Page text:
As I watched my son kick the dirt on the field, it was painfully obvious that soccer was not his thing. When we asked him if he wanted to play another year, he said, “Yes,” but I knew better.
I watched him get excited about singing. I watched him get excited about building stuff. I saw his enthusiasm over camping, forging trails, and learning a new musical instrument.
But I rarely saw him get excited over kicking a ball.
In the journey of motherhood, it is so easy for me to jump on the bandwagon of what other parents are doing. Other moms are signing their kids up for soccer, so I sign my son up too. Their kids are participating in multiple sports. So I naturally wonder if my son should have a full docket of sports activities as well.
All of these interests are worthy of pursuing and help build character. But here’s the thing.
In all of my preoccupation with what other mothers are doing, I miss out on the unique personality of my child.
I want to train up my child in the way he should go, not in the way every other child is going. And my child is distinct and special just the way God created him. My desire is to push him to be exactly who God designed him to be, not to try to be someone else.
Not to be who I am or who his dad is or his cousin or his friend. Just his one-of-kind self.
In the words of Thriving Family writer Wess Stafford, “The spirit of a child is a lot like wet cement. It doesn’t take much effort to make an imprint. Any time you see your child go skipping by, you’re in the presence of a construction zone and out to ask yourself, ‘What is being built here? Is there anything I can do to advance this cause?'”
I looked at my son and considered his personality. I thought about what I could do to help him not just survive, but thrive.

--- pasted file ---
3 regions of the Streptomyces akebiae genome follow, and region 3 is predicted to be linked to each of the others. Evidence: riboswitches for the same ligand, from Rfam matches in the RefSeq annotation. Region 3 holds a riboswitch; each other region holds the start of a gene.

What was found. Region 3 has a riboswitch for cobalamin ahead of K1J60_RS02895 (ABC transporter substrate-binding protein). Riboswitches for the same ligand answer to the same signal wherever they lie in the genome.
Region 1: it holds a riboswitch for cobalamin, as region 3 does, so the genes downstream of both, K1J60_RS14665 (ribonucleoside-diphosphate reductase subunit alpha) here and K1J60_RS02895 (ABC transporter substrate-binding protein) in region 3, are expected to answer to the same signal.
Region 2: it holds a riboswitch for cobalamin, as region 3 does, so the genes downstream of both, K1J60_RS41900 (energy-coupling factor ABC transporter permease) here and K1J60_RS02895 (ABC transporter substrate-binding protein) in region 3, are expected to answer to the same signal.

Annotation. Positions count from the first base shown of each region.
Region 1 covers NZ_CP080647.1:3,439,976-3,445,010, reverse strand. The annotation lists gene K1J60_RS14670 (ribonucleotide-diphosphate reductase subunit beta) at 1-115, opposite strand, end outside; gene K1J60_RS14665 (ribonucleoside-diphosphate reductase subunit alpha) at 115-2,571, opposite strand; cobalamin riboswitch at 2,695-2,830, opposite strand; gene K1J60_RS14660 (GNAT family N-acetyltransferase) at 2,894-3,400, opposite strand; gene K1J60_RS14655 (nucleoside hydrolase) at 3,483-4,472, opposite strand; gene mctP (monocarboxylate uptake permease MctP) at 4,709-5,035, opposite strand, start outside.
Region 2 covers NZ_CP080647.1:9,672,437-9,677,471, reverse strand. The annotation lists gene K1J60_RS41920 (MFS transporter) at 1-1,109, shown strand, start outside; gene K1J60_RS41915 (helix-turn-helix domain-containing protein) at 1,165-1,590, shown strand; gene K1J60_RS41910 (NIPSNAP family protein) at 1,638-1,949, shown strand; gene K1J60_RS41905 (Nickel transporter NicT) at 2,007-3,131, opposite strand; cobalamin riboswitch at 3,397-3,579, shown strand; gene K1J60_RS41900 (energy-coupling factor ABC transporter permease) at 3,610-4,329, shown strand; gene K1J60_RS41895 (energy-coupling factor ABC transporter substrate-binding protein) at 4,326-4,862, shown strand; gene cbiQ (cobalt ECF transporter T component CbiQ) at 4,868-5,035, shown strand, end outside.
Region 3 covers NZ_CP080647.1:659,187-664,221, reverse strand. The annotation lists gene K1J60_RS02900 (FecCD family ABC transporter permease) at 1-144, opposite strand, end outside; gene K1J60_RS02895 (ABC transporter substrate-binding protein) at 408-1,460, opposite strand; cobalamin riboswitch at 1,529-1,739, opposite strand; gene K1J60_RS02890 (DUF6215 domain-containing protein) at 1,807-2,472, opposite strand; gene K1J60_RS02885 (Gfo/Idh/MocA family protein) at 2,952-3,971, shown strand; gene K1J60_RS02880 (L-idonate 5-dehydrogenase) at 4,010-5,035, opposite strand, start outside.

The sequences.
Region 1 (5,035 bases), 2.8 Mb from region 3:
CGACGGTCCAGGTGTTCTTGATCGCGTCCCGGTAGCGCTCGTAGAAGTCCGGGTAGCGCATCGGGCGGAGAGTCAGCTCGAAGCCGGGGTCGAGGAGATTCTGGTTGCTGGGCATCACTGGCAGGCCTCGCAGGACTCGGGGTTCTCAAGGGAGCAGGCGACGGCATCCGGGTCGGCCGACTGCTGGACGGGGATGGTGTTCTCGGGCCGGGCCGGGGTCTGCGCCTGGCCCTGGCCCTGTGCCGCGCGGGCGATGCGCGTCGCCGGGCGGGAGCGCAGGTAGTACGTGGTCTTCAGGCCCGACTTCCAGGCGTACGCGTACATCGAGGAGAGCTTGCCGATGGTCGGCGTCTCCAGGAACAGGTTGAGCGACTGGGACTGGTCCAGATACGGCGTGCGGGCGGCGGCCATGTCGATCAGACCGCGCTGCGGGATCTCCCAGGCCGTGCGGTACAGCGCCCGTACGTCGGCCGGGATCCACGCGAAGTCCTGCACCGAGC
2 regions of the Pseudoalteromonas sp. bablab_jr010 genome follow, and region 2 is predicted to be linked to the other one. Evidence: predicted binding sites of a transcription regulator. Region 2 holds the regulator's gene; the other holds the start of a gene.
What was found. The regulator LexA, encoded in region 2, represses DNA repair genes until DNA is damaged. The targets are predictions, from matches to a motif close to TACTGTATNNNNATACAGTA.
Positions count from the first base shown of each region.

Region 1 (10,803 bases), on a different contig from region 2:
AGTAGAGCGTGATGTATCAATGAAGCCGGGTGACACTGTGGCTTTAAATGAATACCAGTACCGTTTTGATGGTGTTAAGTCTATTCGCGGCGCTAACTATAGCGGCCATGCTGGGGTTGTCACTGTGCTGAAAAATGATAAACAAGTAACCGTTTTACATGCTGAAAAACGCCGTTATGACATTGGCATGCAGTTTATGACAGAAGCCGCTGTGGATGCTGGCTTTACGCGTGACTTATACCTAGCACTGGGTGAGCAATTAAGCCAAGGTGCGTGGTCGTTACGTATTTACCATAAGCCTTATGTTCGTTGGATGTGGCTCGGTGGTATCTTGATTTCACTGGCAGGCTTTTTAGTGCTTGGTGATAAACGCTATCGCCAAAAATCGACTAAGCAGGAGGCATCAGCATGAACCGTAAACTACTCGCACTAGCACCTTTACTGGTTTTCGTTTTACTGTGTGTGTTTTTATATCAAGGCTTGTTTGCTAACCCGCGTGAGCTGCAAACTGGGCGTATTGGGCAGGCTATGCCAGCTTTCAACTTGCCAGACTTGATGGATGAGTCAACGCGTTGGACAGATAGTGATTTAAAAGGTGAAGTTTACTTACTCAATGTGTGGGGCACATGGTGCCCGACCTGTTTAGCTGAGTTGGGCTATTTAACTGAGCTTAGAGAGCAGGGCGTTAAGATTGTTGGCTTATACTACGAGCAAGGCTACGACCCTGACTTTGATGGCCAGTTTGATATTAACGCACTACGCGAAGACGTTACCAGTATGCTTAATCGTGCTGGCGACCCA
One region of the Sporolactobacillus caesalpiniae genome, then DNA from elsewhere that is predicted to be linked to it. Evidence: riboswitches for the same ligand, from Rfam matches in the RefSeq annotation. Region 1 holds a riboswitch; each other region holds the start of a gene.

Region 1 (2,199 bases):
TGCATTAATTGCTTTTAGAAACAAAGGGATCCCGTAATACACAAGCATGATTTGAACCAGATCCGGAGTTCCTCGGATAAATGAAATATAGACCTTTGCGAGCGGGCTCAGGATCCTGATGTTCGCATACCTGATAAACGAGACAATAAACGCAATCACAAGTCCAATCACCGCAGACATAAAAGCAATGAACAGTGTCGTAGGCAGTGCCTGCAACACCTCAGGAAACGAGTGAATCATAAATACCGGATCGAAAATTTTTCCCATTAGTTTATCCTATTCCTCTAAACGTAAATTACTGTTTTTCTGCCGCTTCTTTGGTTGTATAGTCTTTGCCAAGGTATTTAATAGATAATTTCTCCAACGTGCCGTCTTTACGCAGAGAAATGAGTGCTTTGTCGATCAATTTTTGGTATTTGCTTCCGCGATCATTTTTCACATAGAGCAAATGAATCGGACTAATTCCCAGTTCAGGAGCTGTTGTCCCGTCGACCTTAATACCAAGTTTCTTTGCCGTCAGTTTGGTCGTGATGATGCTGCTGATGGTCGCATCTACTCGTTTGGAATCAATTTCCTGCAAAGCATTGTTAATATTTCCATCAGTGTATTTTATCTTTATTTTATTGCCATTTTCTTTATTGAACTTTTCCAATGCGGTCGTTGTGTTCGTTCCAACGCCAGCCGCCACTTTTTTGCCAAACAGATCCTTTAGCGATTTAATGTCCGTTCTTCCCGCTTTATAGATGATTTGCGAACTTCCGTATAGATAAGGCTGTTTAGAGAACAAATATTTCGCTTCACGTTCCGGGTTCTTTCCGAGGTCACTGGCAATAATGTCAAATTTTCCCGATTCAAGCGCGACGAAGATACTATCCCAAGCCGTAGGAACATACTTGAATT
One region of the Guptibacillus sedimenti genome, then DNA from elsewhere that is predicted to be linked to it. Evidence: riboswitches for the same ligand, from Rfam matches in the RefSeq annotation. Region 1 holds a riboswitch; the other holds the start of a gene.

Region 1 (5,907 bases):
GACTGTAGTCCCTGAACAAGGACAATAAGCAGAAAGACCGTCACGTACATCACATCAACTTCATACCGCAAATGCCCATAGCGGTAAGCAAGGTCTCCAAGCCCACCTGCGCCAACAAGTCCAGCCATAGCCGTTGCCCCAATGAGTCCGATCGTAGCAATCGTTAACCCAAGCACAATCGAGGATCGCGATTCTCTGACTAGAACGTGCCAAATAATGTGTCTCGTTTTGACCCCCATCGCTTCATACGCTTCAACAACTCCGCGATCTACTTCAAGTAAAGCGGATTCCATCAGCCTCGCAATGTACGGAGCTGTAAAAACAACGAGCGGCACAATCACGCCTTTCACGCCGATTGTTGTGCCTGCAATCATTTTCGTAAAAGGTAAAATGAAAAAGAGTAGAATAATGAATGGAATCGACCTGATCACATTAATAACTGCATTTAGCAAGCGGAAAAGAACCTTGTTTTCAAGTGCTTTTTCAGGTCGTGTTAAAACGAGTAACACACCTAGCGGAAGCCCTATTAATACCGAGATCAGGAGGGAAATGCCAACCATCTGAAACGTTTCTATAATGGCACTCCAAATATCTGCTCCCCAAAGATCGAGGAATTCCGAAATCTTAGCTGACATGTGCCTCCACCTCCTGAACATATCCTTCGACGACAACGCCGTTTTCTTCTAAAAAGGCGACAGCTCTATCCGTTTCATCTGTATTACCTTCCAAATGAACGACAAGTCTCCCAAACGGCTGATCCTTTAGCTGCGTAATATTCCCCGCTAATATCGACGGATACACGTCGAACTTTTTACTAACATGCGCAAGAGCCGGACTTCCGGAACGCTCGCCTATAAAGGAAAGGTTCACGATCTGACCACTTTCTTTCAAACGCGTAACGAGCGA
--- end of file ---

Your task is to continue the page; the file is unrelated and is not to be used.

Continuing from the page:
So the other night when the flyer for the Cub Scouts came home in my son’s school folder, I looked at my husband and said, “This is something Jaden would love.” He wholeheartedly agreed and took him to his first pack meeting the following Thursday.
When my six-year-old came home that evening, he was grinning from ear to ear.
“I’m a Cub Scout now, Mama,” he said as he showed me his new hat and stood proudly in the kitchen with his bag of popcorn.
The hat was so big it made his head look tiny.
“Wow, look at that! That is the coolest, buddy!” I listened to all of his latest adventures as he put his gear in his room, where he supposed it would be safe from the mischievous hands of his little brother.
As we winded into our bedtime routine and got the kids down for the night, I reflected on the events of the evening. My son had found something that fit. He was going to be a part of a group that would help him develop into the man he would one day become.
When I saw his smile and watched him walk tall, I knew we had taken a step in the right direction.